But there's a reason for that. A few pieces of legislation, court cases, and studies can't reverse the many, many years of stigma placed on feminity and organized activity. I'm an old soul, you might say. In the literature I have always been drawn to, the women don't tackle, lift weights, hit line-drives (or even foul balls), kick goals, or shoot hoops. Only in the last few centuries have women even been allowed to have an opinion, an occupation, free speech, the right to vote, an independent income, important things like this. The women who fought for these things were seen as visionaries, and also as lunatics.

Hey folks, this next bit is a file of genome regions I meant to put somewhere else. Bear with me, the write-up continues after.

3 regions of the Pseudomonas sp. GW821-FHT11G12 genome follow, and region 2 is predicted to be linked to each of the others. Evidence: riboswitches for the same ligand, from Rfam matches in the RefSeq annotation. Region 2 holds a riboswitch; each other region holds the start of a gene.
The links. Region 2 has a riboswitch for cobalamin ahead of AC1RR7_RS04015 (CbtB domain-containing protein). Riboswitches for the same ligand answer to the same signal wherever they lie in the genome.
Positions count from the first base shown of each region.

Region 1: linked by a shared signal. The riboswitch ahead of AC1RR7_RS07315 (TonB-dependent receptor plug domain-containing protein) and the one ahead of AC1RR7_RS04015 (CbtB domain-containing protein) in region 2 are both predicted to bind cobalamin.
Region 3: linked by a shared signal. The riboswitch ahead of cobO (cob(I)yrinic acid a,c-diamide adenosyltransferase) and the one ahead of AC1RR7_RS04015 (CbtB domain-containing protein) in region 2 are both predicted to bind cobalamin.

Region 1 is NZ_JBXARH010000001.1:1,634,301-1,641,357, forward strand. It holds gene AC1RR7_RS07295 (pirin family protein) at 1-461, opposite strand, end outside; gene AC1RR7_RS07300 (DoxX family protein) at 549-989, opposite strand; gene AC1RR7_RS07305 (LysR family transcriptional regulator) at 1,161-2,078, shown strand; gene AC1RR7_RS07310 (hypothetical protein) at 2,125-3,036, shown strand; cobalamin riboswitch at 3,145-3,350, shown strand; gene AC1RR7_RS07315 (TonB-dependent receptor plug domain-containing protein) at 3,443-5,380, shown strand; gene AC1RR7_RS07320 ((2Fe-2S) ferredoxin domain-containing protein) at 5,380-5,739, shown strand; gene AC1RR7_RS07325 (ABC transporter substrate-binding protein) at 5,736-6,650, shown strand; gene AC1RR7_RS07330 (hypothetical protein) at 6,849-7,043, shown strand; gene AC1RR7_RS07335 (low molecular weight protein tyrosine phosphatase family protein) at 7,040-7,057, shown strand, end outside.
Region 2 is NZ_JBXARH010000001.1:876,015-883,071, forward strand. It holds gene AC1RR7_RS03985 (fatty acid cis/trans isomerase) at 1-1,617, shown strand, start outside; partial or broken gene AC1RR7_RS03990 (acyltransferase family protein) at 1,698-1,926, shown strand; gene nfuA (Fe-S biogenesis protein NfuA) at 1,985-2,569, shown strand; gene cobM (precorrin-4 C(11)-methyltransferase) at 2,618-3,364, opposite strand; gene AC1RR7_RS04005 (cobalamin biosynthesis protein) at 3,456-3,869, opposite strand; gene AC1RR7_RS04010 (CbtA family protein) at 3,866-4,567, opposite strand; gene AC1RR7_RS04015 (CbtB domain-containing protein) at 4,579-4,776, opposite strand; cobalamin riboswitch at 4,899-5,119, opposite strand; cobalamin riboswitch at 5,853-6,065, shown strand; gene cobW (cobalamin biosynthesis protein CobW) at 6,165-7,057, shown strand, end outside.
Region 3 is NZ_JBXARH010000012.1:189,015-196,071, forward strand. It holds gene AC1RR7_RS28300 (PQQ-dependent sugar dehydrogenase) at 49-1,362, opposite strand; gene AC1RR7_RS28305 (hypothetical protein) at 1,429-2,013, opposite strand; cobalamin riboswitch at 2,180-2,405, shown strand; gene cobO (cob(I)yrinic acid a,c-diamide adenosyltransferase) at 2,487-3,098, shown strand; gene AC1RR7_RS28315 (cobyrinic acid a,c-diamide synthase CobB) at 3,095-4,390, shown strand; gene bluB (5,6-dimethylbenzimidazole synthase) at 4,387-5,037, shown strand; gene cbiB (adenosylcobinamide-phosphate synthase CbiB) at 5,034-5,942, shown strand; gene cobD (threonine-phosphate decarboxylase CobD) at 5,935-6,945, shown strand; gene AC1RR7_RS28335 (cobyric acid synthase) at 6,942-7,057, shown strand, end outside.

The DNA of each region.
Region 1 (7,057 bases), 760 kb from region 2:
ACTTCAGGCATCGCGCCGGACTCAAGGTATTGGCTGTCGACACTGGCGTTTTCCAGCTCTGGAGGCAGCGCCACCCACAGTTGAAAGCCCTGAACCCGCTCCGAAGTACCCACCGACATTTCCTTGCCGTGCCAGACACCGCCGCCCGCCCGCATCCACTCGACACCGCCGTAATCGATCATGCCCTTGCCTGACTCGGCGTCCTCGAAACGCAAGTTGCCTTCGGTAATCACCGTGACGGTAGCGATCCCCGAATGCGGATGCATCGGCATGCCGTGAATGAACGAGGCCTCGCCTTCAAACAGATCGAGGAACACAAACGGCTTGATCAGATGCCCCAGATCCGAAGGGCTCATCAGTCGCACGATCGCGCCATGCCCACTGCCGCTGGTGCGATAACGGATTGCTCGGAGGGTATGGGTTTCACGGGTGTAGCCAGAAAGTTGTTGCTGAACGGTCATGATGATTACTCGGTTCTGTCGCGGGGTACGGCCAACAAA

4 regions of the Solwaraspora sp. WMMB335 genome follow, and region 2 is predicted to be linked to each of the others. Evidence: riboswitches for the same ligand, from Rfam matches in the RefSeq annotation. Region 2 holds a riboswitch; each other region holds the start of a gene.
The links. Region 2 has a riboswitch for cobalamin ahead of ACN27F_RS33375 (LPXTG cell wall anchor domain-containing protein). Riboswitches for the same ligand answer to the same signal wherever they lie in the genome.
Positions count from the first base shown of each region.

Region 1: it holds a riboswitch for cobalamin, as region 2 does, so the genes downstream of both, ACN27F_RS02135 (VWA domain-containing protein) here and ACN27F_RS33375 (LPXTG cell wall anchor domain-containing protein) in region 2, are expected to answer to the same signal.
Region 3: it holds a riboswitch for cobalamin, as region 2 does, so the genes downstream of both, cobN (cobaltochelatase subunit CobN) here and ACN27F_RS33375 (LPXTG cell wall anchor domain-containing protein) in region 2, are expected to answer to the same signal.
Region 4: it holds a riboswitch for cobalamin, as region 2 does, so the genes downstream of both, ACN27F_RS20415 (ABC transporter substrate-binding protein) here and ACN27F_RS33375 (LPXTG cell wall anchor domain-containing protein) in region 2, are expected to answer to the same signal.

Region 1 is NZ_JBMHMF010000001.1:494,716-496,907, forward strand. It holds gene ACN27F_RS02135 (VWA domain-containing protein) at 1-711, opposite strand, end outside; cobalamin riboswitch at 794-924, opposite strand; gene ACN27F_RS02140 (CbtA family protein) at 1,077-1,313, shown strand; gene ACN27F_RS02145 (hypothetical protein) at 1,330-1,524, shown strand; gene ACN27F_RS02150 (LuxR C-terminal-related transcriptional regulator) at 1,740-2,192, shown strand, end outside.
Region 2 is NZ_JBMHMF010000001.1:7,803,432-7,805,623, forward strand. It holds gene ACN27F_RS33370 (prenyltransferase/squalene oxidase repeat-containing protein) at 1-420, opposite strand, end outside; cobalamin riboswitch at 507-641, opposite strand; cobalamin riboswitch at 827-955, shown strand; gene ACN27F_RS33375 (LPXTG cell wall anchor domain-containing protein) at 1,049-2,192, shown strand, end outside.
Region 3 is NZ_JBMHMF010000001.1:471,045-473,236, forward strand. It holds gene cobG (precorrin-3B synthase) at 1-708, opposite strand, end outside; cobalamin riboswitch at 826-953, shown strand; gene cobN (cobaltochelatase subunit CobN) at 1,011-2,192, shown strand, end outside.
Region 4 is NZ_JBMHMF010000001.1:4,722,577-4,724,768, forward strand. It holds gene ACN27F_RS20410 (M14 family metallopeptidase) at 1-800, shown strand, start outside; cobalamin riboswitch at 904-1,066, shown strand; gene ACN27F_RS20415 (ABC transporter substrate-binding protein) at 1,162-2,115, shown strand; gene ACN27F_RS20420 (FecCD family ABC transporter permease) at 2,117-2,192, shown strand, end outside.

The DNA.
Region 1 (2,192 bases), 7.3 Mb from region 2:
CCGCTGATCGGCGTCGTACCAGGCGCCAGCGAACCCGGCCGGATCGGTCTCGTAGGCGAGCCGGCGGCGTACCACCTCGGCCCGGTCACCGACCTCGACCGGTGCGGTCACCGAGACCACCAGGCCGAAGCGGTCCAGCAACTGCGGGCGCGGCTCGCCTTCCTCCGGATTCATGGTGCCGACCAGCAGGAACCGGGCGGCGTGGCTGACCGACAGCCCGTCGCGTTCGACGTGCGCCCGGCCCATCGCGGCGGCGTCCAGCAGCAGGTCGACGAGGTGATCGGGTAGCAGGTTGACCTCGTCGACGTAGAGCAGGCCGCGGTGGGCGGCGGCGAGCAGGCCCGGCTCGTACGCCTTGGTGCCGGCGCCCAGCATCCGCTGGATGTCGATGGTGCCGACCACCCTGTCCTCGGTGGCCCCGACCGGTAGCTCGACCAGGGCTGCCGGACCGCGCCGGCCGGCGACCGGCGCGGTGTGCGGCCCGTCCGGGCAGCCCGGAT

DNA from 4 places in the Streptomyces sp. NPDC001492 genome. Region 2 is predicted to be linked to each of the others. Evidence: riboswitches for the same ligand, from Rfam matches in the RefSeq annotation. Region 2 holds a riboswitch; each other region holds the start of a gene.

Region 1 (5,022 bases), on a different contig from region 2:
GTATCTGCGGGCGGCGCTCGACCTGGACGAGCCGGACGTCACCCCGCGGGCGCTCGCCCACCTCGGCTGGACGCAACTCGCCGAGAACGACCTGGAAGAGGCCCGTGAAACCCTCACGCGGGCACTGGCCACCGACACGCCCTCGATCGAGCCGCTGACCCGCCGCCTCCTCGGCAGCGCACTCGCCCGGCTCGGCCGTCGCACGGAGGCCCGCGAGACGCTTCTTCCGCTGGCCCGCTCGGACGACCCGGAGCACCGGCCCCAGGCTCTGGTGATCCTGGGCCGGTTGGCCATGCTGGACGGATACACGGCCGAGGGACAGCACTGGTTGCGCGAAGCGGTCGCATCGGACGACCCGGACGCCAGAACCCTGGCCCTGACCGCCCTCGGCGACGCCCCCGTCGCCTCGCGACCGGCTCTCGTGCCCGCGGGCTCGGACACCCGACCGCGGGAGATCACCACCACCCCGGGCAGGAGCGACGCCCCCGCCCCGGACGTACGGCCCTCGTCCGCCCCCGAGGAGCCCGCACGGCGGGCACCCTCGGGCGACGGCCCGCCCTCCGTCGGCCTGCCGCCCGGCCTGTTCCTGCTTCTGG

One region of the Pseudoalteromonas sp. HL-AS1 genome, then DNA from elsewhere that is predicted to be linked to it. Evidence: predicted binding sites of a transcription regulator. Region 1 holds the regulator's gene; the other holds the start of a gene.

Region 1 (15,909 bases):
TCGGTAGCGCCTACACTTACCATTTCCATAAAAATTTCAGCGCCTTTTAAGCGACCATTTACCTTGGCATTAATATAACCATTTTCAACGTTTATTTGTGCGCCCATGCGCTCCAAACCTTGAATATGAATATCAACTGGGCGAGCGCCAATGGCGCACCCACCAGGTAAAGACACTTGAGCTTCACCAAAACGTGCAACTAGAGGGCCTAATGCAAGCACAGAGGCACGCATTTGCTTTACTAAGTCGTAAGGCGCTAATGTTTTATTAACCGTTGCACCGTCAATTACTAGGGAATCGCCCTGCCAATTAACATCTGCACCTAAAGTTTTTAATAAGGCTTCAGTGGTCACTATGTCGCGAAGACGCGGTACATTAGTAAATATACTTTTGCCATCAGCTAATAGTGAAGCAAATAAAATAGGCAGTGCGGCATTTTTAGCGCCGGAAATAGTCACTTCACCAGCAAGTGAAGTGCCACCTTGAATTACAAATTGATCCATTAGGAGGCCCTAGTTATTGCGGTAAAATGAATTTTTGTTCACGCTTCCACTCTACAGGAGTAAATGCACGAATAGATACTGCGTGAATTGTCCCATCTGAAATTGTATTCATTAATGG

But the women of literature, the ones we remember and read about, were concerned with female concerns such as marriage and family and sometimes adventure and education as long as it didn't stray too far from the carefully drawn lines of a capitalist, patriarchal society. But there were those few brave writers who pushed the boundaries bit by bit until people started to see women as more than wives and mothers, occasionally teachers or nurses. Women were once viewed in black and white terms: spinster or wife. Eventually it became acceptable to be a wife and mother who boasted accomplishments deeper than needlework or playing the pianoforte. They wanted more. 

In gaining some of the same rights that men had, they started to see themselves as more equals with men. Why couldn't they shoot guns or shoot hoops? This is not to say that they wanted to shoot like Annie Oakley or be better at predominantly male activities than men were, they just wanted to try, and without ridicule. Much like my first attempts at hitting a baseball in front of my star-athlete brother.